Bae, Bien-U (*1950 in Yosu, South Korea) gained recognition for his meditative landscape photographs, which possess an almost calligraphic quality. His new series, created over the course of the past twenty years, features landscapes in motion. Trees and grass lean in the wind; steep crags, cliffs, and rocks and stones shaped by water lie enveloped in sea spray and fog in the surf; the lines of the horizon disappear in the white-gray of the sky.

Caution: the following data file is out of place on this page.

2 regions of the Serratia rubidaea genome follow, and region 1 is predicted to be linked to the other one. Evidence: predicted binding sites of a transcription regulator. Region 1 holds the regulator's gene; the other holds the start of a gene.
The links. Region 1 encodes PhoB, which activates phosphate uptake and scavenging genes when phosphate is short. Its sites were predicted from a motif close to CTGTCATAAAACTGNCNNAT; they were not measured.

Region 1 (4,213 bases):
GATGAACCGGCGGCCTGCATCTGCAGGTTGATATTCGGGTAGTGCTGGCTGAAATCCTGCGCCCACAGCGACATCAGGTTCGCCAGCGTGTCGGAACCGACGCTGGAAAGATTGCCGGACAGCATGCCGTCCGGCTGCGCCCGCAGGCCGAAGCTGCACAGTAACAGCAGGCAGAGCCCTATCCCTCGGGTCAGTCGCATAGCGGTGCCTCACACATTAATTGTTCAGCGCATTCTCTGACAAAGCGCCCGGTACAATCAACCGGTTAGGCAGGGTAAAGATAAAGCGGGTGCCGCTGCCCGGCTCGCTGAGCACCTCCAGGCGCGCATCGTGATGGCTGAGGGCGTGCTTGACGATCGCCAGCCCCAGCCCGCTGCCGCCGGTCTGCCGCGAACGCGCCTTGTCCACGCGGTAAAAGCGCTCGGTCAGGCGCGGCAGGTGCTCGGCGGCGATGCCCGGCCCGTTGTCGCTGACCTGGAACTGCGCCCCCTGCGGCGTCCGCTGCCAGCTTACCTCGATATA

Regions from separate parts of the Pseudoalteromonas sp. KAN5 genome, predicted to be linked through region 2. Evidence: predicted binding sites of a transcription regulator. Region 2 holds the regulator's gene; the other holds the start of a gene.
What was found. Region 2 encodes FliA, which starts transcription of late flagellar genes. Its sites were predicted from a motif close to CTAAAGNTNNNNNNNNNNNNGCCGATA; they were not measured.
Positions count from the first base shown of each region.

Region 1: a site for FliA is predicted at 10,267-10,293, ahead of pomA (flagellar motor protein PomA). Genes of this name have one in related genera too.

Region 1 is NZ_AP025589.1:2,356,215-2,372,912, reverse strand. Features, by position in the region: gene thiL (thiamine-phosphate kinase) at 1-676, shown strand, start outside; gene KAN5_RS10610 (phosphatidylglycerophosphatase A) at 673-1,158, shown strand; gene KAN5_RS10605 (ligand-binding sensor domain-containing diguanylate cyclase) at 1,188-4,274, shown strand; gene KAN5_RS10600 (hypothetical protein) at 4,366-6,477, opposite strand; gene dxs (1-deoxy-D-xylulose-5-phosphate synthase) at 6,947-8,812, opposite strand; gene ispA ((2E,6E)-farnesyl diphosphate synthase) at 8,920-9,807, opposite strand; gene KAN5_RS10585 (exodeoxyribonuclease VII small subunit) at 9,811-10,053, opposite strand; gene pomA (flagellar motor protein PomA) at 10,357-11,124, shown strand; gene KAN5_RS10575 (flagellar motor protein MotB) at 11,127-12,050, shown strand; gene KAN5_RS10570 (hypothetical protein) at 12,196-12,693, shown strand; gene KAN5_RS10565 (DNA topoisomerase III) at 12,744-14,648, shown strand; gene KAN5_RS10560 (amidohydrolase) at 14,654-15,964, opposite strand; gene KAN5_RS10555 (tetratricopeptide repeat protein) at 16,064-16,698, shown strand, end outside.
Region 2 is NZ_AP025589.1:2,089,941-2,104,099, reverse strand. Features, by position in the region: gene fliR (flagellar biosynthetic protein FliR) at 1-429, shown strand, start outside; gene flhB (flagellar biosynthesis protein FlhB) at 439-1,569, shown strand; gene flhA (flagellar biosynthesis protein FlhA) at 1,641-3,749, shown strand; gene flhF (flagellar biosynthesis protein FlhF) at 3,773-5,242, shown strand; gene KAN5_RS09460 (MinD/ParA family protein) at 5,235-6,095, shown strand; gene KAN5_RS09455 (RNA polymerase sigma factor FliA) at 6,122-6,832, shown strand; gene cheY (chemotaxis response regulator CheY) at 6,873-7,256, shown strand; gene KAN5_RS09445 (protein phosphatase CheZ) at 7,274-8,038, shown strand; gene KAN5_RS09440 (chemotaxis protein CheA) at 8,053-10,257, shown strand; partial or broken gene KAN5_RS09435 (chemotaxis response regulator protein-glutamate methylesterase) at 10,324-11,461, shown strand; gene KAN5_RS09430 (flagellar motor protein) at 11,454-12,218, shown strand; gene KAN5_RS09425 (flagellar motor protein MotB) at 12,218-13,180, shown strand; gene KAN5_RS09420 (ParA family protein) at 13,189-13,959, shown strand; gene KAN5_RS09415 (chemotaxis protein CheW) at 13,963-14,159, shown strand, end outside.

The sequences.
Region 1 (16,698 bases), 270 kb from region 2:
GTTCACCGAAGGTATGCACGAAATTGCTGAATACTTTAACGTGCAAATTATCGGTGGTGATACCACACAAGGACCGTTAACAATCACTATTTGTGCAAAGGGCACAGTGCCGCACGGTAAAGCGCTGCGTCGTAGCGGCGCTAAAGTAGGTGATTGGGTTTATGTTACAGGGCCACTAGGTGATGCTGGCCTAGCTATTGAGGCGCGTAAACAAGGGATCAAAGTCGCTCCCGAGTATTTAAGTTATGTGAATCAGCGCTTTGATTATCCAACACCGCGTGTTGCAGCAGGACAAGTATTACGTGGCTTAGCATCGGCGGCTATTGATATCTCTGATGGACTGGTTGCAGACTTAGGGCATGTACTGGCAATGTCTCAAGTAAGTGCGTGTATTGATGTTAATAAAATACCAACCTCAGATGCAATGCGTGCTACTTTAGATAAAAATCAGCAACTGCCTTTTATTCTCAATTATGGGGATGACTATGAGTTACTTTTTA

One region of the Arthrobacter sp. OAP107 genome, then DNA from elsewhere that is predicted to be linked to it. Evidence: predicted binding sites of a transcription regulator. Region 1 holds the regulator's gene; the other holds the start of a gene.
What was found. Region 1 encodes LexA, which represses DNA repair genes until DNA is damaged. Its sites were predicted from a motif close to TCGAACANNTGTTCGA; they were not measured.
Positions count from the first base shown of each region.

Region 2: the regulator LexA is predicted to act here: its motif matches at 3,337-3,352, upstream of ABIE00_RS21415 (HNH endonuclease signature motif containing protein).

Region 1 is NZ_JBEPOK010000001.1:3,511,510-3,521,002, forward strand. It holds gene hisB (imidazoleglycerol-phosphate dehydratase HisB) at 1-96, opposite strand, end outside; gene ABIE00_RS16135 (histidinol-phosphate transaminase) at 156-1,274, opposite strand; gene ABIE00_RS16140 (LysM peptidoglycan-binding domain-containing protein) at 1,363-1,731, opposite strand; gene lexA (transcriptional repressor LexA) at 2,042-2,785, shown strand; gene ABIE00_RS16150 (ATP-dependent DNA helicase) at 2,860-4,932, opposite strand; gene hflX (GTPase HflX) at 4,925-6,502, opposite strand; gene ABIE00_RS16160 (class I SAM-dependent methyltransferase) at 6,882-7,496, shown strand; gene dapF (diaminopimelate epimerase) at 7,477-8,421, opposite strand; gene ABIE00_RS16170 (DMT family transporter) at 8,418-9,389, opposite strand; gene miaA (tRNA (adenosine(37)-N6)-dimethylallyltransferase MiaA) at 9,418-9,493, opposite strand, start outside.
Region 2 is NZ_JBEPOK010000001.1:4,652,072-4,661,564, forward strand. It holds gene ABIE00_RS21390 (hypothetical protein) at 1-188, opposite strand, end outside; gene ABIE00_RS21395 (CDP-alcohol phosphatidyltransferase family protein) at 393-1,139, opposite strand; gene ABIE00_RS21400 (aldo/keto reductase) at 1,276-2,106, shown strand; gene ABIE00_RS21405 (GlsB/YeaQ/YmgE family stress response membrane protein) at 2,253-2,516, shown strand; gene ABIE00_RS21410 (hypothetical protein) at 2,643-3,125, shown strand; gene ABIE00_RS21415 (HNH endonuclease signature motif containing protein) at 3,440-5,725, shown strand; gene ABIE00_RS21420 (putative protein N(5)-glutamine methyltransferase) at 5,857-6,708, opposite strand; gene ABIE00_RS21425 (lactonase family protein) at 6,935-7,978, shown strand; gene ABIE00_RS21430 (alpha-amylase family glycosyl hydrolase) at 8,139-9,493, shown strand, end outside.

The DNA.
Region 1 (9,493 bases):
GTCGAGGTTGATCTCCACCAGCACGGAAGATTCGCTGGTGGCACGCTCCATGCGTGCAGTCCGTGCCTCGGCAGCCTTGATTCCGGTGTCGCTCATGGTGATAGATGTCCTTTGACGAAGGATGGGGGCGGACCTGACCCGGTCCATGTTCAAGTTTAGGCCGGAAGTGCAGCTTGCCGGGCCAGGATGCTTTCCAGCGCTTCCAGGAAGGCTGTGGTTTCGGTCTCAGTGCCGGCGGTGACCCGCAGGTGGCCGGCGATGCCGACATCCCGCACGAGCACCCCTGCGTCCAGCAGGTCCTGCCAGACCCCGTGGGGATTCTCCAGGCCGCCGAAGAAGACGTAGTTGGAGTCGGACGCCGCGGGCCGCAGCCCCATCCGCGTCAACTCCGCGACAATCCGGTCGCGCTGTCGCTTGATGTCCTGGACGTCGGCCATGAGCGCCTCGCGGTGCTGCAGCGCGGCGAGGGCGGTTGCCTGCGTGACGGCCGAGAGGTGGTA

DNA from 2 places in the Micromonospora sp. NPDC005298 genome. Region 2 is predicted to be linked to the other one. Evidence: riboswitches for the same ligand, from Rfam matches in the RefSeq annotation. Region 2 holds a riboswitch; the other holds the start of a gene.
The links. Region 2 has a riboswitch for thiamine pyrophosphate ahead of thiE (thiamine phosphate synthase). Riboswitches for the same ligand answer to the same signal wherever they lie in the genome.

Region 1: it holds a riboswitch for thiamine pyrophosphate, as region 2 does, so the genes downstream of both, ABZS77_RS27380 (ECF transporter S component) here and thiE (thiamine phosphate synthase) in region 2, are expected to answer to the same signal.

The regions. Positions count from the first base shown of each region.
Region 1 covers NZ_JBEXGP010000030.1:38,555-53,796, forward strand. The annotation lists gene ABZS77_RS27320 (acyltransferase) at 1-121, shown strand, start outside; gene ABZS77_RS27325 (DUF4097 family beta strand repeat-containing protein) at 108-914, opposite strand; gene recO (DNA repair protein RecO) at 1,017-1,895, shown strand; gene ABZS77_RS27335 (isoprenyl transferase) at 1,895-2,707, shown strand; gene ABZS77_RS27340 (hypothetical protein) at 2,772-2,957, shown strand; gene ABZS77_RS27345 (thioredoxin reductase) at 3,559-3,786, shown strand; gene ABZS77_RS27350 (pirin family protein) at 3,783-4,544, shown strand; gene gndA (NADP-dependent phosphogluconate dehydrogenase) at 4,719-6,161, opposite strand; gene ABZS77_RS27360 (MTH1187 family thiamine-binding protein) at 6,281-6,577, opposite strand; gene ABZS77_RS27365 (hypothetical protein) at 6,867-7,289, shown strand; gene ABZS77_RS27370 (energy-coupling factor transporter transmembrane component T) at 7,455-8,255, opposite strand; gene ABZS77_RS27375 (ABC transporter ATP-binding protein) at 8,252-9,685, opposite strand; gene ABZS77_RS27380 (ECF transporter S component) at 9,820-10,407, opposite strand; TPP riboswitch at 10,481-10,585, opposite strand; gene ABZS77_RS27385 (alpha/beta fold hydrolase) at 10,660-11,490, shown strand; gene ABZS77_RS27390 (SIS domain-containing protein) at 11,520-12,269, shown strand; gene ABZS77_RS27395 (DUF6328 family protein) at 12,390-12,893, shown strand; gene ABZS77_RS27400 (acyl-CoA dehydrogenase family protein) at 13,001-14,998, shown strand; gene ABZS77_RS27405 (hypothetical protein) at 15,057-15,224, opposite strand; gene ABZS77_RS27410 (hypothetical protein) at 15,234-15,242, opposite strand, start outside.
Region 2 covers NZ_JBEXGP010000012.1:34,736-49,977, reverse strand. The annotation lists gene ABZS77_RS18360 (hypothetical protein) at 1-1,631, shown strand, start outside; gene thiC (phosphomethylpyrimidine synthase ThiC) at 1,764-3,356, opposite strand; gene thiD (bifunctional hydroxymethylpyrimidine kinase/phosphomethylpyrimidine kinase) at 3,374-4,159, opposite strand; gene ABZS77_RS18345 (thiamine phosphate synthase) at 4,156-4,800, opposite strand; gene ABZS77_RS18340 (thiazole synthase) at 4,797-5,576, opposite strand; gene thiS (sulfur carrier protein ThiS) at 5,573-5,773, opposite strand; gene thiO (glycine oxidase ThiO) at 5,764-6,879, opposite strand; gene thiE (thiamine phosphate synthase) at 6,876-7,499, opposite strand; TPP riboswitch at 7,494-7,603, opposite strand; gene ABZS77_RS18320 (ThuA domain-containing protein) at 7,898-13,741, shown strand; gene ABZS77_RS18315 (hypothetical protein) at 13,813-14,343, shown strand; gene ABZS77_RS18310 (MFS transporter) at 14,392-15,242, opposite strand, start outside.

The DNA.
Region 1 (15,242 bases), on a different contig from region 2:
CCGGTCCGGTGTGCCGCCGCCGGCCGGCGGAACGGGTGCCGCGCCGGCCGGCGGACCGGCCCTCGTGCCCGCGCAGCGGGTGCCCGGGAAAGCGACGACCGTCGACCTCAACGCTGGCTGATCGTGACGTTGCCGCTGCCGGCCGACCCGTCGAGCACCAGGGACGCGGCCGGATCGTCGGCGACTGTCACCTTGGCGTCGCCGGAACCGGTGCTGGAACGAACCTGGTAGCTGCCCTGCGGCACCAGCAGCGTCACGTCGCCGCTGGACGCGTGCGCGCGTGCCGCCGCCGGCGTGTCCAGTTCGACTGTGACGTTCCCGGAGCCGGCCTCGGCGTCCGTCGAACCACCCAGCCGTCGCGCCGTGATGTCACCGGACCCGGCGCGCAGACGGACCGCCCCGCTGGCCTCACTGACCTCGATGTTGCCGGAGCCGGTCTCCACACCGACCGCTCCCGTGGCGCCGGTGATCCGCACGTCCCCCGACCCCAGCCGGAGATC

As is also the case in Chinese and Japanese, the Korean word commonly used to denote landscape is a compound of the words “wind” and “scenery.” It is closely bound to the traditional cosmological notion of a quintessence that permeates all living things: the ether. The poetic neologism, “windscape,” is a literal translation of this term, which is associated with the same levels of meaning throughout East Asia.
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